In a lumber camp not so far away, there was once a young lumberjack. One night he was talking with one of the older lumberjacks in the camp. He said, “I bet that I can chop down more trees than you can tomorrow.” The old timer agreed to the bet and early the next morning the young lumberjack started chopping trees down left and right. 8 hours in, he looked over his shoulder and saw the old man sitting. “This is going to be easy,” he said to himself, “the old man keeps taking breaks.”
The young lumberjack worked through the day without breaks. As the day went on, he glanced over his shoulder and every time he did the old-timer was taking a break. This really was going to be easy. By the end of the day the old man had beaten the young man by several board lengths. The young lumberjack was absolutely livid. “You cheated!” the young man accused, “I saw you! You were taking breaks!” “Son,” the old timer replied calmly, “I wasn’t taking breaks. I was sharpening my axe.”
There is a very good reason why the word of God is often compared to a blade. A blade must be maintained regularly in order for it to be useful. It is very easy for Christians (especially new converts) to be so full of zeal that they go out swinging their metaphorical axe around without keeping it razor sharp. There are few things more dangerous than a dull blade.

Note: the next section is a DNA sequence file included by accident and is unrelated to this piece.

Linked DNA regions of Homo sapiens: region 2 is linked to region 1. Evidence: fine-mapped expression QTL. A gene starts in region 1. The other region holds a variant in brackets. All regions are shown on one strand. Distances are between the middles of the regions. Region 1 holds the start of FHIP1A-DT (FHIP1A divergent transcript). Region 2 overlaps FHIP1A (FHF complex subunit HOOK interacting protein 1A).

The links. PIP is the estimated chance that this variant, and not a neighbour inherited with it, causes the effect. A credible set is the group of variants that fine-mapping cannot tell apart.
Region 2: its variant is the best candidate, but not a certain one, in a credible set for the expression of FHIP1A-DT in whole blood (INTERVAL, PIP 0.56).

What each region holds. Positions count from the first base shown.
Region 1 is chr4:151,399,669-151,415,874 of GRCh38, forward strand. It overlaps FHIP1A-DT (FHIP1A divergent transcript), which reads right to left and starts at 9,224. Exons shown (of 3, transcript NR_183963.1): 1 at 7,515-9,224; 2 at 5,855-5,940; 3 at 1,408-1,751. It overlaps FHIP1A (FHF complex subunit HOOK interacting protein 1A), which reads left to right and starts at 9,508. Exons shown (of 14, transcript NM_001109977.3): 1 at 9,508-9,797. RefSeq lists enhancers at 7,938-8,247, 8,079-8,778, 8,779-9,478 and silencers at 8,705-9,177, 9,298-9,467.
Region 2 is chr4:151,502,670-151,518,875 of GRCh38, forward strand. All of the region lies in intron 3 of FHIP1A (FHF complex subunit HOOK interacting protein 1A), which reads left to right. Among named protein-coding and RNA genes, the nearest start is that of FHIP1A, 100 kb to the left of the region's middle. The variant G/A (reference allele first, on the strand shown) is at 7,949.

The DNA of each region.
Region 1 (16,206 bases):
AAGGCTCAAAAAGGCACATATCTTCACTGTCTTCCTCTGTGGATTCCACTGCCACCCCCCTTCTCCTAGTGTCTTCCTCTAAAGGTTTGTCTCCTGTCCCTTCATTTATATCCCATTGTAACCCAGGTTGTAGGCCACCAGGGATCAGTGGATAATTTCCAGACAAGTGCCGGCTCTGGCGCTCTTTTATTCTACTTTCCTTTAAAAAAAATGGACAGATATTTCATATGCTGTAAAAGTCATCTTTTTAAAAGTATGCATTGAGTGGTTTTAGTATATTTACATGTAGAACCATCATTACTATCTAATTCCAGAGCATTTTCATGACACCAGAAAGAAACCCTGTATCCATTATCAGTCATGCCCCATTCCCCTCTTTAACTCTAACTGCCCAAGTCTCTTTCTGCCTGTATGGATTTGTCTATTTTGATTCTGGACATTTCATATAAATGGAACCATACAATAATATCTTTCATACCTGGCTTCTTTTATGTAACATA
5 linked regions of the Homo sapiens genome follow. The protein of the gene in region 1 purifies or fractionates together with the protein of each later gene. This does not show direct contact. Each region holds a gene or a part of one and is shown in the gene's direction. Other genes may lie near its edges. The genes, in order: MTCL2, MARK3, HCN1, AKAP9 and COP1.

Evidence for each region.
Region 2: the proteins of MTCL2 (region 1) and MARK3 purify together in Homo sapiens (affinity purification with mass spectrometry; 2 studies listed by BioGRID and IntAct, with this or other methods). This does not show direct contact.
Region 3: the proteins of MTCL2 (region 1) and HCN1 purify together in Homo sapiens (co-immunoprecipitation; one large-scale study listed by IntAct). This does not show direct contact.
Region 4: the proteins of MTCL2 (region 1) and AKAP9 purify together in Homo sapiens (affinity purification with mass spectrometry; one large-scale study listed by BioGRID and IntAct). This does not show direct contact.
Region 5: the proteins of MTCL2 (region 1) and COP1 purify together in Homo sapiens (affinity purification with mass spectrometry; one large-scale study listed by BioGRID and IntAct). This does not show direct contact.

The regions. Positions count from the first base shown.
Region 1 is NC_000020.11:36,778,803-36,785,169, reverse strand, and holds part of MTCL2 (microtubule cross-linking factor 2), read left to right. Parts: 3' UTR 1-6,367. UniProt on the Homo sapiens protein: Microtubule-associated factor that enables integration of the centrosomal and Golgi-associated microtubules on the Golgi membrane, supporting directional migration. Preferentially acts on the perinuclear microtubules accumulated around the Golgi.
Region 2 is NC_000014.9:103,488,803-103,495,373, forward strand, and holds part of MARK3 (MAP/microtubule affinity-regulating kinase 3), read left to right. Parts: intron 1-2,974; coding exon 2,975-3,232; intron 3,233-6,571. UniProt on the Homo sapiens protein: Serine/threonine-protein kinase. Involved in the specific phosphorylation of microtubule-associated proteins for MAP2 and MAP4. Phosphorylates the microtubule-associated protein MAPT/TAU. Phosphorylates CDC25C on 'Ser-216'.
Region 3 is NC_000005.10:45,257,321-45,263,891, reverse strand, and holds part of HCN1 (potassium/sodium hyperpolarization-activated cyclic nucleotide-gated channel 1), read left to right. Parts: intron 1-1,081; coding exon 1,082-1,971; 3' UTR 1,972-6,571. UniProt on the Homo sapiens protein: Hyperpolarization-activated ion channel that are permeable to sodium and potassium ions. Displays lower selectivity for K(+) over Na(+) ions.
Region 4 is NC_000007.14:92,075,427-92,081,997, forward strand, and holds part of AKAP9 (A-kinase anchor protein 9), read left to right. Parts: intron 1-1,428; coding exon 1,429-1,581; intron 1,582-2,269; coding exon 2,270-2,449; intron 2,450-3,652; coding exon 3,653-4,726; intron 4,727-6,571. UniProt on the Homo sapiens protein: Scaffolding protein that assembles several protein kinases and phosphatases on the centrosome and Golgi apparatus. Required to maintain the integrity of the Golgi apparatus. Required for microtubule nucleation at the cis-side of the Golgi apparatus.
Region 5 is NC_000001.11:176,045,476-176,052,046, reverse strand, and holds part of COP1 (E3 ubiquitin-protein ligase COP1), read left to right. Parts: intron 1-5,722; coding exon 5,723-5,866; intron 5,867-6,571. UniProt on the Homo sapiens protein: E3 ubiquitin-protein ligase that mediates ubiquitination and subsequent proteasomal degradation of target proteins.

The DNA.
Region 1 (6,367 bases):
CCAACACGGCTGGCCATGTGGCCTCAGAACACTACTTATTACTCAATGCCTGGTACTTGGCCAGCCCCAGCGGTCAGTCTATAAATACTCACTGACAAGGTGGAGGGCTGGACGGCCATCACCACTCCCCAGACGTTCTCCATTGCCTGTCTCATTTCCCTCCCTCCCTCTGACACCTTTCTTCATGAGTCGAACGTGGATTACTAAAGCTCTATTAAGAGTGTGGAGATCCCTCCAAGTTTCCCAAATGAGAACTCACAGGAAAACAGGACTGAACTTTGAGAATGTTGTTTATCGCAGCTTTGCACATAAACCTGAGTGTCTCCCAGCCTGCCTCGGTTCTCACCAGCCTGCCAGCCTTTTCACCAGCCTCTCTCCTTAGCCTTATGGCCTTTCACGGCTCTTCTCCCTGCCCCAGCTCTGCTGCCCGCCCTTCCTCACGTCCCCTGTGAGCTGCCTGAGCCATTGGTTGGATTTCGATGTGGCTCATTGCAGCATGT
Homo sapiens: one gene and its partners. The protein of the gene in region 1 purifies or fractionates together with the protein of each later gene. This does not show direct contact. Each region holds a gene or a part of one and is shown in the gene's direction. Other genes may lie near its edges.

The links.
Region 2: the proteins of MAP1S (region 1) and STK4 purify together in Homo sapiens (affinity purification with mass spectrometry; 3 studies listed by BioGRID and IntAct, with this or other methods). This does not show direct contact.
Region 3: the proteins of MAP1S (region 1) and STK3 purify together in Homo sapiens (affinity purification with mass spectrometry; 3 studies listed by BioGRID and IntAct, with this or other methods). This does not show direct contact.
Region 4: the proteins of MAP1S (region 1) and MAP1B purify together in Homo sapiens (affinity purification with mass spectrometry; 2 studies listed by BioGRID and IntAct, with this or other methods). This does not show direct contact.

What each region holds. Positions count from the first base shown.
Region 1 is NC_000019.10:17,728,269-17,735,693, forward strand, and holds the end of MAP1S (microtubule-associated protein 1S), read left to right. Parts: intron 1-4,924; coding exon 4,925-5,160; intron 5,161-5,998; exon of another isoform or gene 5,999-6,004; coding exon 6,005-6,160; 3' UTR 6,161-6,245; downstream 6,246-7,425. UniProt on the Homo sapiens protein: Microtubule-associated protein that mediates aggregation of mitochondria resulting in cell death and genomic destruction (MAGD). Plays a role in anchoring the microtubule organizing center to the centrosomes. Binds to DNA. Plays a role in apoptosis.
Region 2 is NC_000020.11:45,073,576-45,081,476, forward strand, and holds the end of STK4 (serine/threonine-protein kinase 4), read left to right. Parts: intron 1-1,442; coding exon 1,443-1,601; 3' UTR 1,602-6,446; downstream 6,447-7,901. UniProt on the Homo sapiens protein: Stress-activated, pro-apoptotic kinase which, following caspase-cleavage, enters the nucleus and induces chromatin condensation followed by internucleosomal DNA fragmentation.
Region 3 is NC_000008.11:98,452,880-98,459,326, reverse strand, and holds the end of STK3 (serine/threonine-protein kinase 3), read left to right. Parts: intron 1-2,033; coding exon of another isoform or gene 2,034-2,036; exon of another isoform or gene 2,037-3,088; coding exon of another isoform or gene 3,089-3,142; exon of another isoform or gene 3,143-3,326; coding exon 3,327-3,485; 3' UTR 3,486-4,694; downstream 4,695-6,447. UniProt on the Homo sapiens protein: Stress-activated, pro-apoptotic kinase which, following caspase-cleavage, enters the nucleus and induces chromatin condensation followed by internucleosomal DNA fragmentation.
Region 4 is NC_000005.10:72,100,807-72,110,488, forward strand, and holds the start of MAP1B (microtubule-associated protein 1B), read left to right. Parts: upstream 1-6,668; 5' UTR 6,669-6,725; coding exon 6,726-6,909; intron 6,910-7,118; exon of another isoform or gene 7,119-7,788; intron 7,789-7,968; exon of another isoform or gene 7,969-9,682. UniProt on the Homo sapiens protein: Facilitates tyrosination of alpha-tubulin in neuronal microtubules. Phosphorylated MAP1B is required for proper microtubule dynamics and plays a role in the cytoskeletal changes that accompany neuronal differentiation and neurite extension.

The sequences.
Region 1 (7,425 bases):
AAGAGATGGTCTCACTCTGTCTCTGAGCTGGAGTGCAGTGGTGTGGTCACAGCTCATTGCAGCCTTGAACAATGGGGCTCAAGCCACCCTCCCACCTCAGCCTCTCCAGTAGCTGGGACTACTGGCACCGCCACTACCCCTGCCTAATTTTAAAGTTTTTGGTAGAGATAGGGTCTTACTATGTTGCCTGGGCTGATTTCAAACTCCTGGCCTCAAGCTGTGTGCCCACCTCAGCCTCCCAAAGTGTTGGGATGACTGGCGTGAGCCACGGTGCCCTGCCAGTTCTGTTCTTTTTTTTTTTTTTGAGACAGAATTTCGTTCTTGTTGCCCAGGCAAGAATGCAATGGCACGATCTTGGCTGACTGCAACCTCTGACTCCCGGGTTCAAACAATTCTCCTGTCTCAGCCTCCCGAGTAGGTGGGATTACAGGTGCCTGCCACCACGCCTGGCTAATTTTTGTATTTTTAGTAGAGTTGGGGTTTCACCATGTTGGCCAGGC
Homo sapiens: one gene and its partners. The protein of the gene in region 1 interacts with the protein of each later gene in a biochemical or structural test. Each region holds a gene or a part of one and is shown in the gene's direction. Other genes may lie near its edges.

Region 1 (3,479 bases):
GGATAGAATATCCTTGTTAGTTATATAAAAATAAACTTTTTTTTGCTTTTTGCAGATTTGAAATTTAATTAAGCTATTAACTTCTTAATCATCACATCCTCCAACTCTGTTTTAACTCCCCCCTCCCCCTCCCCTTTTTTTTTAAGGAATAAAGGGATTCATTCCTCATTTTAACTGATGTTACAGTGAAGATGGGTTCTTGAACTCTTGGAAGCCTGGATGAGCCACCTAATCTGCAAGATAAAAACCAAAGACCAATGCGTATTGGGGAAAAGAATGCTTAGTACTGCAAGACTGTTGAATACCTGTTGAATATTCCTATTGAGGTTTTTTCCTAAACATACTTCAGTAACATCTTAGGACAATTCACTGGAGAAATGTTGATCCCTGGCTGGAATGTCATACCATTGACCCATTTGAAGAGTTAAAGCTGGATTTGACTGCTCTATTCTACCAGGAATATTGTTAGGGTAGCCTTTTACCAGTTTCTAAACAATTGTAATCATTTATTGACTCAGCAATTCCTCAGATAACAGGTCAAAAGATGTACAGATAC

Without a sharp axe you cannot make a deep impact on the world around you. Often you have to work harder and use more muscle to use a dull axe, making it inefficient. Oftentimes a dull axe will glance off the log and potentially injure the user. It is useless and (literally) pointless.
It is even easier to make this mistake when you think your axe is sharp. You can believe in your heart that you are a good Christian. People may even tell you that you are a good Christian. But you cannot be a good Christian and believe what you are doing is sound without opening your Bible and studying for yourself. Ignorance is not bliss and it certainly is no excuse. “He who quarries stones is hurt by them, and he who splits logs is endangered by them. If the iron is blunt, and one does not sharpen the edge, he must use more strength, but wisdom helps one to succeed.” Ecclesiastes 10:9-10 ESV